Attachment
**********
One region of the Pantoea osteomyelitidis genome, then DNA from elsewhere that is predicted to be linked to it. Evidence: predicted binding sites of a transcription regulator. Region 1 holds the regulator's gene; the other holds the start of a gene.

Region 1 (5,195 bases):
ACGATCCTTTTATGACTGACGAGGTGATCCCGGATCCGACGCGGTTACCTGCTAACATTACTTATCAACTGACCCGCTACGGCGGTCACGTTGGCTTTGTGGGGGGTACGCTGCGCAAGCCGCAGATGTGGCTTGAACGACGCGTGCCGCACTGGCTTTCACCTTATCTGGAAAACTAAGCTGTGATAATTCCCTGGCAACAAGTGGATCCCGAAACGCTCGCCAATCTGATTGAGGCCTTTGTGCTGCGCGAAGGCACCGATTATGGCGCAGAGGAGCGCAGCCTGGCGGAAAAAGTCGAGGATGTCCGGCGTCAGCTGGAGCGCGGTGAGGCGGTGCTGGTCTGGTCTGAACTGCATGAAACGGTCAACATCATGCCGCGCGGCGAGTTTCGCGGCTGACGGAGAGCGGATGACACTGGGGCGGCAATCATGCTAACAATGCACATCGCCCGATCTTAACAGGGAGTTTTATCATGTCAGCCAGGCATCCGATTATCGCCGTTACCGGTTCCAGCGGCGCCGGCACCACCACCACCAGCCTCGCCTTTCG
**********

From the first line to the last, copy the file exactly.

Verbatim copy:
One region of the Pantoea osteomyelitidis genome, then DNA from elsewhere that is predicted to be linked to it. Evidence: predicted binding sites of a transcription regulator. Region 1 holds the regulator's gene; the other holds the start of a gene.

Region 1 (5,195 bases):
ACGATCCTTTTATGACTGACGAGGTGATCCCGGATCCGACGCGGTTACCTGCTAACATTACTTATCAACTGACCCGCTACGGCGGTCACGTTGGCTTTGTGGGGGGTACGCTGCGCAAGCCGCAGATGTGGCTTGAACGACGCGTGCCGCACTGGCTTTCACCTTATCTGGAAAACTAAGCTGTGATAATTCCCTGGCAACAAGTGGATCCCGAAACGCTCGCCAATCTGATTGAGGCCTTTGTGCTGCGCGAAGGCACCGATTATGGCGCAGAGGAGCGCAGCCTGGCGGAAAAAGTCGAGGATGTCCGGCGTCAGCTGGAGCGCGGTGAGGCGGTGCTGGTCTGGTCTGAACTGCATGAAACGGTCAACATCATGCCGCGCGGCGAGTTTCGCGGCTGACGGAGAGCGGATGACACTGGGGCGGCAATCATGCTAACAATGCACATCGCCCGATCTTAACAGGGAGTTTTATCATGTCAGCCAGGCATCCGATTATCGCCGTTACCGGTTCCAGCGGCGCCGGCACCACCACCACCAGCCTCGCCTTTCG